My thanks to Yale University Press, London and NetGalley for a review copy of this book.

Condemned is an account, as its subtitle pretty much reveals, of the men, women and children who were ‘transported’ in the 17th, 18th, and 19th centuries (also of ‘migrant’ children sent ostensibly for better opportunities in life even in the 20th century) to different parts of the British Empire–mostly to the colonies, from the Americas to Bermuda, the Straits to Africa, Australia and the Andamans. The transports were not merely convicts or criminals (including juveniles) but also indentured servants, dissidents, political prisoners, indigenous people who revolted, and victims of kidnapping. The author puts together a fairly detailed picture of the system, and more so of the lives of the transports. For this he has relied on letters and documents, mostly first-hand accounts of their experiences, but also official records. Seal’s well-researched account is of course of the cruelties and ruthlessness of the system which many hundreds of thousands had to endure but more so of the people themselves—some who found no escape but also many daring and enterprising people who not only survived the system, but found their way around it, and even prospered.  

Transportation was relied on initially by the British to reduce the pressure on the country’s prisons and also to rid themselves of unwanted elements. After suffering what was almost always an unendurable journey (hundreds shoved below deck, mostly in chains, little food and water, no place to even lie down—resulting in disease and/or death for many), the transports found themselves, depending on the place where they were sent, either ‘sold’ to masters under whom they would serve their terms as slaves or indentured servants or having to serve out their sentences through hard labour enforced by those in charge of the colony/settlement. Purposes and the nature of work varied; while in the American colonies, the transports were ‘sold’ as labour and servants, in Australia they were used to build the colony.  A lucky few (at least of those sent to America) who had the means could buy their way out of having to serve, and lead a tolerable, even happy existence so long as they stayed away from England for the duration of their transportation. Among these was one of my favourite instances in the book–Henry Justice a well-to-do barrister, convicted for the theft of sixty rare volumes from the Cambridge University Library, who used his wealth to buy his freedom and ended his life surrounded by an extensive library!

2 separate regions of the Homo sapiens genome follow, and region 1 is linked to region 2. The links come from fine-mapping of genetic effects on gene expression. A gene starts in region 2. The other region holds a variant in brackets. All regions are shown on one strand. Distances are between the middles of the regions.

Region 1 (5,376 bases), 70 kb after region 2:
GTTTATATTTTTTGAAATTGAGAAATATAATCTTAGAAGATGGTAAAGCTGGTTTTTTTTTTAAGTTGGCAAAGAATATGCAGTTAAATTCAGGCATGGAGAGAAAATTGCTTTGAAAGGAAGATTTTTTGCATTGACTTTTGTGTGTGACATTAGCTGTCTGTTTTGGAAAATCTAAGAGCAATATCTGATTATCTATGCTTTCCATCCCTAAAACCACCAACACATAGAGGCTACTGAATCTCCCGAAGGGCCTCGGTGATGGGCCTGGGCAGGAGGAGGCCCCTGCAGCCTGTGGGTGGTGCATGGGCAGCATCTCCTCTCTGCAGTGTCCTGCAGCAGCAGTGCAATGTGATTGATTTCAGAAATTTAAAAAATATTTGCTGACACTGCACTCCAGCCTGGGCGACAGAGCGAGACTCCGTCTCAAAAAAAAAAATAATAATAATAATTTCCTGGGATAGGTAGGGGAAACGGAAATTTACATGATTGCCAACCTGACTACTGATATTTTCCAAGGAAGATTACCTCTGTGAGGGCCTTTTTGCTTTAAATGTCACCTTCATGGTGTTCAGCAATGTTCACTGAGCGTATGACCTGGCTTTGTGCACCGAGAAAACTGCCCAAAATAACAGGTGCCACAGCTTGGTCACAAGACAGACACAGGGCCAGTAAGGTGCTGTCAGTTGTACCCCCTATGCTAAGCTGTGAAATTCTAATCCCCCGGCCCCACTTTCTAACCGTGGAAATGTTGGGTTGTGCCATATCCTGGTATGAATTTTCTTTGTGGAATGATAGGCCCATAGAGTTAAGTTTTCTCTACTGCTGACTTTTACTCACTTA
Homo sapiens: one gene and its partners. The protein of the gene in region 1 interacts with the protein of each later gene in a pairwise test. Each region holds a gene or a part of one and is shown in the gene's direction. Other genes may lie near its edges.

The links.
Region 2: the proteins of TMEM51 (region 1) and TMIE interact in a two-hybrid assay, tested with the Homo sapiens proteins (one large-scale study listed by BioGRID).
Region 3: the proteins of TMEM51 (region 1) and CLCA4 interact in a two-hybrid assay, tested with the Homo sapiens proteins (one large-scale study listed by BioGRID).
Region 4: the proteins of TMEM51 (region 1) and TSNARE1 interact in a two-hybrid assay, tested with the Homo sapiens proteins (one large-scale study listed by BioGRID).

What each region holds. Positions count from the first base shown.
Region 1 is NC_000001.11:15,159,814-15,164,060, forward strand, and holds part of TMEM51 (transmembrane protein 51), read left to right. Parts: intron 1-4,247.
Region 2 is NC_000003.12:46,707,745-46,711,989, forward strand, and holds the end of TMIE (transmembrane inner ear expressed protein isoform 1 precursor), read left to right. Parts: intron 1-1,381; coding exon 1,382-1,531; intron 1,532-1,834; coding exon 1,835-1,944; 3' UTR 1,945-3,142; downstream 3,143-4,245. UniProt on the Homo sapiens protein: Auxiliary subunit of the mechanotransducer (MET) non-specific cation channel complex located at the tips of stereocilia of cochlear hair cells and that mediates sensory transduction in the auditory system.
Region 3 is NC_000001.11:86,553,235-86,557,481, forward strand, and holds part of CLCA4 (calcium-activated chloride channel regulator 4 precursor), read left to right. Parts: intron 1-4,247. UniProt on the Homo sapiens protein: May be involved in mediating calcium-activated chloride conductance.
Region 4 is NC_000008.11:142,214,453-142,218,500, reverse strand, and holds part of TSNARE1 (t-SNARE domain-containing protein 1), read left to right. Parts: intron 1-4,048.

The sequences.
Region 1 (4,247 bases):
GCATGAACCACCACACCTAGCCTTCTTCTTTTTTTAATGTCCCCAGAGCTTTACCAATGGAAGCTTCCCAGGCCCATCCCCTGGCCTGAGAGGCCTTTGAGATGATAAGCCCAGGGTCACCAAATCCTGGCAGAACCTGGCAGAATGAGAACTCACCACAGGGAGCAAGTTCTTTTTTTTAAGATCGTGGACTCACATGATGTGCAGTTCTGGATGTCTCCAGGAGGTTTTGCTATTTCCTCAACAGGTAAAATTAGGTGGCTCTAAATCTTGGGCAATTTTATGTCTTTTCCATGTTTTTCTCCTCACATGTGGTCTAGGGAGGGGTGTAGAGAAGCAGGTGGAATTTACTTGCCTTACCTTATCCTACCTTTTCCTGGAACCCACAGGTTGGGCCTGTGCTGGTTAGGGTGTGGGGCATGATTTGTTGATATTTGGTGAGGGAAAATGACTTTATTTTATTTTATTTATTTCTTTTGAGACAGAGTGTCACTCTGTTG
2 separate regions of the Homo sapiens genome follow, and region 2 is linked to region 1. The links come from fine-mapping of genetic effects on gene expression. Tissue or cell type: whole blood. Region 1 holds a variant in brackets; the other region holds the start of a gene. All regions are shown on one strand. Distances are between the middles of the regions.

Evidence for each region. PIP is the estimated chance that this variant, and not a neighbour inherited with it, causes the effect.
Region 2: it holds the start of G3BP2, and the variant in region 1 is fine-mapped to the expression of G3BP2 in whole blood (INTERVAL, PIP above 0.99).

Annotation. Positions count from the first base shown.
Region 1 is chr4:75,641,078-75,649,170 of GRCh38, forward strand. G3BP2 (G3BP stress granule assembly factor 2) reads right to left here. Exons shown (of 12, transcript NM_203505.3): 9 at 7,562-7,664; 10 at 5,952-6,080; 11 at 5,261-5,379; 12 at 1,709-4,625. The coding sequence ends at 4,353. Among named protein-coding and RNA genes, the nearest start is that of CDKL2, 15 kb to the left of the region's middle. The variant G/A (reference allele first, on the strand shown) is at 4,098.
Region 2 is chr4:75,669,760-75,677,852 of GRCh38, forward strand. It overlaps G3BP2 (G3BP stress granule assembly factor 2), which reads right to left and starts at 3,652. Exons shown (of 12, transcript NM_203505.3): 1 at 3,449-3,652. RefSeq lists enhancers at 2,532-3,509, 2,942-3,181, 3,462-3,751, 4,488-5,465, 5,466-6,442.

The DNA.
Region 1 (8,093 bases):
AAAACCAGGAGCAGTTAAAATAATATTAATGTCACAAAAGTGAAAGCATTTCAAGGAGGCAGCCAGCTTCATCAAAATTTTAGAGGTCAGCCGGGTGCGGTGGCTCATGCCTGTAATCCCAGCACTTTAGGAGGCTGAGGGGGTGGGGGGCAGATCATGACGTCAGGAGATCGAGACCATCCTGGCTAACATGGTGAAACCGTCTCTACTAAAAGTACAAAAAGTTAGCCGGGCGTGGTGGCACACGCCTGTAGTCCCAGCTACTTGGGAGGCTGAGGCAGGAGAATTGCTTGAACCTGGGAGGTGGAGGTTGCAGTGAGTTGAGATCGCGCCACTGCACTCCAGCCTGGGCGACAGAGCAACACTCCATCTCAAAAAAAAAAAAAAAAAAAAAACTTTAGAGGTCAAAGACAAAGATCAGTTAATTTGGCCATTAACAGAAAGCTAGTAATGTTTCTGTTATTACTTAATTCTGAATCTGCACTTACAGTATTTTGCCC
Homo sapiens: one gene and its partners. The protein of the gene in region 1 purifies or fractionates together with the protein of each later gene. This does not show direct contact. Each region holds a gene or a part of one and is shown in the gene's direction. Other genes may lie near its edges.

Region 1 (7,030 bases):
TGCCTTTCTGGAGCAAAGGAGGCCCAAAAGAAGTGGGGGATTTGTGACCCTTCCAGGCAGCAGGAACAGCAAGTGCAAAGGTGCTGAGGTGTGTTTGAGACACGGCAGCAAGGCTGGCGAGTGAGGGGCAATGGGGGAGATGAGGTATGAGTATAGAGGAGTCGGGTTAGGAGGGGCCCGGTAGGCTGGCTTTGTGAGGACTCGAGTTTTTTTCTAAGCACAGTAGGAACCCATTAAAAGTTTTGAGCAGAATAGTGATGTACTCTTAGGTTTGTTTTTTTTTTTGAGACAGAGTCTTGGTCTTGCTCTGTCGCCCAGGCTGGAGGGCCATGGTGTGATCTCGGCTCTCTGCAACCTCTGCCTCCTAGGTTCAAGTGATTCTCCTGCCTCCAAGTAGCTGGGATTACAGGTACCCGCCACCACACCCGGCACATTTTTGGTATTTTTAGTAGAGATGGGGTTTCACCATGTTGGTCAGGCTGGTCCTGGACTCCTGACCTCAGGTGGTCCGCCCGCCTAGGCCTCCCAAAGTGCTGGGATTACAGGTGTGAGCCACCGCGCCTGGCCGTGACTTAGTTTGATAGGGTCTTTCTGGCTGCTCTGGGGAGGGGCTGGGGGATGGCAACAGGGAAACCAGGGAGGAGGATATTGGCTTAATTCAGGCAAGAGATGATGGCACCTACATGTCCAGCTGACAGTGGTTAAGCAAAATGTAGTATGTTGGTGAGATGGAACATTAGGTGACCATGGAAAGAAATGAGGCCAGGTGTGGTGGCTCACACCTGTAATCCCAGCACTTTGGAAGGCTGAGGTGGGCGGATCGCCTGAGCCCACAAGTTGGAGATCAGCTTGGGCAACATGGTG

For the others, the period of their service was hard, in many cases brutal—from being denied proper food and clothing to being subjected to floggings and other punishments for the most minor of offences, the worst instances being in some Australian penal colonies. One can’t but shudder reading or thinking about it, and yet thousands underwent this and many survived to tell their tale. There were some who didn’t have as bad a time if their ‘masters’ or the governors in charge happened to be kinder hearted, but most had to.